Other developments that she brought to the village during her tenure include the installation of hand pumps in the panchayat’s 12 wards, pucca roads, and collaboration of the Indian Council of Agricultural Research team with panchayat’s farmers for yielding better crops.
To improve the PDS (Public Distribution System), she collected the PDS card of 14,000 villagers from the panchayat, tabulated the details, and discovered that the population required 8,853 units of ration. A probe into the matter revealed that out of the five dealers in the village, two had been allotted more and three others less ration than the units allotted to their shops. Thereafter, a presentation was made before the DM after which the Block Development Officer (BDO) was tasked with rearranging the ration allotment. Next, she noticed that some teachers reported late at work at the panchayat’s nine schools. Instead of schooling the teachers herself, she decided to go for “Gandhigiri” and instructed the guardians of children to greet teachers with folded hands and say,
Kya sir, ham apka doh ghante se intezar kar rahein hain.”
(Sir, we have been waiting for you since two hours.)
Ashamed, the teachers soon mended their ways.
As a Rashtriya Janata Dal (RJD) Politician
In 2020, she joined the Janata Dal (United) ahead of the Bihar Legislative Assembly elections but left the party when she realised that she would be given a ticket from a different constituency than the Parihar Assembly constituency in Sitamarhi district, where she had spent the last four years serving as the Mukhiya from Gram Panchayat Raj Singwahini. Thereafter, she started preparing to contest the elections as an independent candidate, but she was offered a ticket by the Rashtriya Janata Dal (RJD). She contested and lost the 2020 Bihar Legislative Assembly elections on the party ticket from RJD from the Parihar.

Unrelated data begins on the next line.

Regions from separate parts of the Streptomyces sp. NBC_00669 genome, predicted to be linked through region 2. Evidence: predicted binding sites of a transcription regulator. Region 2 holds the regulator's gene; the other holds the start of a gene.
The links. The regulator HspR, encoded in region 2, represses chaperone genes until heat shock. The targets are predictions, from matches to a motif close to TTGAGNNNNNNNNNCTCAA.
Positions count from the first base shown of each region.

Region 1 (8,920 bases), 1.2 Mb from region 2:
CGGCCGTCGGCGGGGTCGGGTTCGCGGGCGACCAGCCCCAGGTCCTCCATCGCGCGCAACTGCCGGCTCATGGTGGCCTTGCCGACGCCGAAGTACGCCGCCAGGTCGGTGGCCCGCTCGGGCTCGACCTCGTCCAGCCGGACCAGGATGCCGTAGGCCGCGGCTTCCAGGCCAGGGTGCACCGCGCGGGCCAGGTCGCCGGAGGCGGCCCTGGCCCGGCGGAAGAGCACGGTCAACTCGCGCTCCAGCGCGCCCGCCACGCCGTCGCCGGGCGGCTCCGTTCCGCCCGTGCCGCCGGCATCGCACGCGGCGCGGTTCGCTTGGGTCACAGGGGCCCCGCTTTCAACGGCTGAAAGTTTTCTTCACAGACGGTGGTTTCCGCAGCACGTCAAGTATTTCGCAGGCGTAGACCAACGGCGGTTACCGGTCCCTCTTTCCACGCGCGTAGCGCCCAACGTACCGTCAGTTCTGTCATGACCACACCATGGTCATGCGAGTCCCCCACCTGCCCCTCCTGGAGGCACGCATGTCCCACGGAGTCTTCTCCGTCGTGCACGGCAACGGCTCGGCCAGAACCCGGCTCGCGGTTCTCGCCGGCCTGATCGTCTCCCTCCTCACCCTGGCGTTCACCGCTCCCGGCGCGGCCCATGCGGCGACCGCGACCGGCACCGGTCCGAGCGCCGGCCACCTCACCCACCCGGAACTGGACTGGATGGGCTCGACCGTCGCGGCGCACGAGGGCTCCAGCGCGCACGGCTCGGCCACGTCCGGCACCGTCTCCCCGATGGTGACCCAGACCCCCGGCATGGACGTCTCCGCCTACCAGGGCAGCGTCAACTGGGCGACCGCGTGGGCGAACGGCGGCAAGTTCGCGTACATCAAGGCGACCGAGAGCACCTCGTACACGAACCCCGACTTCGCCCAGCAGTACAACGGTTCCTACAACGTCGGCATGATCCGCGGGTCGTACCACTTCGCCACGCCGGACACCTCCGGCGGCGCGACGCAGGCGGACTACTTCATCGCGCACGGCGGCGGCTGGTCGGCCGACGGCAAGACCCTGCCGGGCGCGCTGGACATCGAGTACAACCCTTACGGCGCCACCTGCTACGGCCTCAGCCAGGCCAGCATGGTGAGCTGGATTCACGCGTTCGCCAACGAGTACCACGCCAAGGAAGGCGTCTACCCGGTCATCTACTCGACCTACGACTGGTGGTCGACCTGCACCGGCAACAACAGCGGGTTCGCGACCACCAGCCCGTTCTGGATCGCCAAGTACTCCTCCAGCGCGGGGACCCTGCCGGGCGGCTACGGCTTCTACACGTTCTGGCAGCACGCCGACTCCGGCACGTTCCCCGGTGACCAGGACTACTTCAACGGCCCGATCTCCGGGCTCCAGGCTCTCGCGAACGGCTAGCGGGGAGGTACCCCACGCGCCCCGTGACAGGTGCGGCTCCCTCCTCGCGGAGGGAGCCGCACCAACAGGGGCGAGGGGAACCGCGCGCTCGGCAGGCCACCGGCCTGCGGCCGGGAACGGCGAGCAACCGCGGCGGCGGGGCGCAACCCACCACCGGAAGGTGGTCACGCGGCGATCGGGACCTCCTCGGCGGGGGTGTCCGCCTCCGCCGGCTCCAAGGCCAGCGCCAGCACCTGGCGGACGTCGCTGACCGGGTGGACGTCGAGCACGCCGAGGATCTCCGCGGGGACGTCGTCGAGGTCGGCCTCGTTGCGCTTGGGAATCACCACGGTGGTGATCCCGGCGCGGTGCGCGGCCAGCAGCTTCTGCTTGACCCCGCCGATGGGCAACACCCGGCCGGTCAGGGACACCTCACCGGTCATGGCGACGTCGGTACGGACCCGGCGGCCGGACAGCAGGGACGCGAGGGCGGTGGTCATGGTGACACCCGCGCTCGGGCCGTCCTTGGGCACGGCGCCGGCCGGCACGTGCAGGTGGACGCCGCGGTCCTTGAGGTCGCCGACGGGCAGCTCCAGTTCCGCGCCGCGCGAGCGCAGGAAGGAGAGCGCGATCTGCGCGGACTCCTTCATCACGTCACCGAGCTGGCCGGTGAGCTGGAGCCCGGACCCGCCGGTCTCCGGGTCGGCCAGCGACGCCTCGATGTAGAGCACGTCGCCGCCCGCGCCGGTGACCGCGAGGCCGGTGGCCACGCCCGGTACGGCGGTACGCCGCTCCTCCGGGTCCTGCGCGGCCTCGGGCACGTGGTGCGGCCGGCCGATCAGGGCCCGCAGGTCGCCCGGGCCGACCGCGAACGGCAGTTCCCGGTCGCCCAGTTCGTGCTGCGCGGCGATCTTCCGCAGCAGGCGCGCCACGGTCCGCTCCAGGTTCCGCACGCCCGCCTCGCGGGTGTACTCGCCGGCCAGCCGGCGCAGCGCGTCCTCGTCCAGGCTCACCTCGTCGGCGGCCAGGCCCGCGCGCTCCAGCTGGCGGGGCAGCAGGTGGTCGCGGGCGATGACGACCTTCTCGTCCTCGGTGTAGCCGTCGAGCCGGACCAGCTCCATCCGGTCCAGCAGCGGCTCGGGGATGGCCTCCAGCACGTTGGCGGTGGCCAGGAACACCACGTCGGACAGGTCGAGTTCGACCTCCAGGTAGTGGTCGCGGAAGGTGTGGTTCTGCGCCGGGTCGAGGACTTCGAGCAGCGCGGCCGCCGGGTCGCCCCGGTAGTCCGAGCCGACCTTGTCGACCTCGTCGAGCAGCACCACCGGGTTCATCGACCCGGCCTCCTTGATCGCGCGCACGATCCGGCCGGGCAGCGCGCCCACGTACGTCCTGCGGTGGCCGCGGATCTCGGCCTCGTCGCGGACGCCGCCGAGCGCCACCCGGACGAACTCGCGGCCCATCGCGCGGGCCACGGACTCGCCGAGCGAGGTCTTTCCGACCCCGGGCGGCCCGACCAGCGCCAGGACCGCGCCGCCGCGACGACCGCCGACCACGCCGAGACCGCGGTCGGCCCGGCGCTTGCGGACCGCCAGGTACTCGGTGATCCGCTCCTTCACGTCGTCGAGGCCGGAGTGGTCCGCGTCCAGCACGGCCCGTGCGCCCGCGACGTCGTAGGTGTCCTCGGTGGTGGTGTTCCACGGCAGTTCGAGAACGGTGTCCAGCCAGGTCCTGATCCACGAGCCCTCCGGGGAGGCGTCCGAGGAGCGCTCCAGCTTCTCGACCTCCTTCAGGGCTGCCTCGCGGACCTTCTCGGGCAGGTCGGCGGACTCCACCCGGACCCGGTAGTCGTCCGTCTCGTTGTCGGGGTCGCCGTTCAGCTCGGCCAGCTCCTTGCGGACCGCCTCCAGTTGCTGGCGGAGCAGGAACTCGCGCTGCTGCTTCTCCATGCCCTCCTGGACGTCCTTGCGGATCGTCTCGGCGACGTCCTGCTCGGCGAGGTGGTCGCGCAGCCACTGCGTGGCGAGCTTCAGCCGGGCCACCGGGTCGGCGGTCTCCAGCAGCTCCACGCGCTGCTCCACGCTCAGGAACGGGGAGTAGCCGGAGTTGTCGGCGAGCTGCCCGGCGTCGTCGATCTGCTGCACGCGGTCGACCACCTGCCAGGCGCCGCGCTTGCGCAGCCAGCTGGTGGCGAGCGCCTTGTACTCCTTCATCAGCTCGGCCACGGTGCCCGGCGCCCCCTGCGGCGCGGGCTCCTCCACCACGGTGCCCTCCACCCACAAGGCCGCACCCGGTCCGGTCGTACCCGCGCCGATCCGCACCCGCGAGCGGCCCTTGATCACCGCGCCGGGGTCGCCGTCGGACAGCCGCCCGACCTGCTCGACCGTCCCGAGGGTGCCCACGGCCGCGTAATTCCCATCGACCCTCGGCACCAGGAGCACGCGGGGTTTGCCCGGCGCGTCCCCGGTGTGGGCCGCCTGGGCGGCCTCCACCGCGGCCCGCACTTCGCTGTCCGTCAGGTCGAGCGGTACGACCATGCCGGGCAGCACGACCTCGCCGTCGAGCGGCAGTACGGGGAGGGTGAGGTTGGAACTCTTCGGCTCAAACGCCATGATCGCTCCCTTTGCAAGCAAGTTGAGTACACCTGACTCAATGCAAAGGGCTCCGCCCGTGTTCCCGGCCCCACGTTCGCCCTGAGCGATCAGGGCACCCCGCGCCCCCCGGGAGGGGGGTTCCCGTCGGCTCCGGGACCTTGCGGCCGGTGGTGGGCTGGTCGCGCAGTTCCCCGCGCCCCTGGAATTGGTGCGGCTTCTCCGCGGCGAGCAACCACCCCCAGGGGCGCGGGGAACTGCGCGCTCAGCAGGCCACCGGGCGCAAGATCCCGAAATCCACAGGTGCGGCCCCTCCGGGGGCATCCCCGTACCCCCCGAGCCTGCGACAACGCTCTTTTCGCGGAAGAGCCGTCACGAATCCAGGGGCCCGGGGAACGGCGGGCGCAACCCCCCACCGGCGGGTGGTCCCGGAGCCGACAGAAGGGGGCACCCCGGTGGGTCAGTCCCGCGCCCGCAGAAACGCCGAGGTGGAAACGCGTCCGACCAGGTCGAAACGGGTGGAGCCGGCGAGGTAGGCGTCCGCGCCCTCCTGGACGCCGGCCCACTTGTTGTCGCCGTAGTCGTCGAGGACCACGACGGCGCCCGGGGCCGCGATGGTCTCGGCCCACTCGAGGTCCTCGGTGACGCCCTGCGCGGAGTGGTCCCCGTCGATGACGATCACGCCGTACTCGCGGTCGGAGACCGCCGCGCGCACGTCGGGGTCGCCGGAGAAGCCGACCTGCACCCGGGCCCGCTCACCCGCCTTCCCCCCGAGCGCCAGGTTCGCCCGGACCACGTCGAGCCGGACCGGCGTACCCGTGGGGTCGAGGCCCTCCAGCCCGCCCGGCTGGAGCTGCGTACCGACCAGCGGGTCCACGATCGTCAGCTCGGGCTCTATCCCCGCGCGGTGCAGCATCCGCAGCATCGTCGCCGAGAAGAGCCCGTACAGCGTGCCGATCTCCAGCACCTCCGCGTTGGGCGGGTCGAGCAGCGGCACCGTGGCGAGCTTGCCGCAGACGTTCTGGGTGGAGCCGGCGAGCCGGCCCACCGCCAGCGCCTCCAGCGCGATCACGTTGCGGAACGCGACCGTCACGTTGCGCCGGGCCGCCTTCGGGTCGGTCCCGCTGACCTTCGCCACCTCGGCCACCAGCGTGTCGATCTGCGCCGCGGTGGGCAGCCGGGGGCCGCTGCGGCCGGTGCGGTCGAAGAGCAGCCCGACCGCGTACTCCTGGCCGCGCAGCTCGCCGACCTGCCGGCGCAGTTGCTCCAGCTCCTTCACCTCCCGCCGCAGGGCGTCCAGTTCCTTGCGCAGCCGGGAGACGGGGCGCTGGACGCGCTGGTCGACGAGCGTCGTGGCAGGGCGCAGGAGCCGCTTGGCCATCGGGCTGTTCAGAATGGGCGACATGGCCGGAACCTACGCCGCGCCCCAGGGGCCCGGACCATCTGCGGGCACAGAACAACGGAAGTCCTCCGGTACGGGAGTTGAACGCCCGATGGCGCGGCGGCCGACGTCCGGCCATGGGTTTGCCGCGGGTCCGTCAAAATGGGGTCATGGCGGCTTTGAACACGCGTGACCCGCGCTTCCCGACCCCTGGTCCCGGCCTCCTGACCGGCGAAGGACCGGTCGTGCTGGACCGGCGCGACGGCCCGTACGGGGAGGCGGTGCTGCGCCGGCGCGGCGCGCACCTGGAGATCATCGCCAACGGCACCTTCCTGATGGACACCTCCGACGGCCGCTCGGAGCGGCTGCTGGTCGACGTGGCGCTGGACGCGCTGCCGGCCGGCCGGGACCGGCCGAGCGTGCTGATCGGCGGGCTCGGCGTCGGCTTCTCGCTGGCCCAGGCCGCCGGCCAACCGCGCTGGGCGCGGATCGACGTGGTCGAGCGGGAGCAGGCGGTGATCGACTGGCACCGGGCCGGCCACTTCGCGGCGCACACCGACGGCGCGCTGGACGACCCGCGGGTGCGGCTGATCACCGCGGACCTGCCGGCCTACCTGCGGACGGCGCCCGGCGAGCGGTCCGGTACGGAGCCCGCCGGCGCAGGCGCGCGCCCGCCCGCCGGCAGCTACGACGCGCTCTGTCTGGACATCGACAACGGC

She became the State Spokesperson of Rashtriya Janata Dal (RJD) in 2021. On 25 April 2023, she became the State President of Rashtriya Janata Dal (Women Wing).
Awards, Honours, Achievements
- On 18 January 2017, she received the ‘Uchh Shikshit Adarsh Yuva Sarpanch (Mukhiya) Puraskaar 2016’ at the 7th Bharatiya Chhatra Sansad by the Maharashtra Institute of Technology (MIT) School of Government in Pune.
- On 26 December 2018, she was awarded the Champions of Change (award) 2018 by the honourable Vice President of India Venkaiah Naidu at Vigyan Bhavan, New Delhi.
- On 23 October 2019, the Ministry of Panchayati Raj, Government of India conferred the National Panchayat Award “Deen Dayal Upadhayay Panchayat Sashaktikaran Puraskar – 2019” on her Gram Panchayat Singhwahini in New Delhi.
- On 21 June 2019, the Rural Marketing Association of India conferred the “Flame Leadership Award – 2019” on her at the Taj Santacruz, Mumbai.
- In 2020, she received the Times Women Extraordinaire Award from the Times of India.
- In an interview, she revealed that she was known for her leadership traits and rebellious attitude during her college days. She revealed that she would distribute her mother’s saris among poor women without informing her.
- Ritu was among the 5 Mukhiyas who were selected to represent Bihar in the Capacity Building Program for Sarpanch & Panchayat Secretaries by The Ministry of Panchayati Raj, Government of India at the Siri Fort Auditorium, New Delhi.
- An eloquent public speaker, Ritu has delivered speeches at various events including the international conference on LPG: Catalyst of Social Change-2 in Ranchi (2018), SEE Talks held at the Indian Institute of Technology in Mumbai (2018), TED (conference) in Patna (2018), and “Democracy Express” by the Indian School of Democracy when the yatra was in Delhi (2019).
- She has a pet dog named Jerry.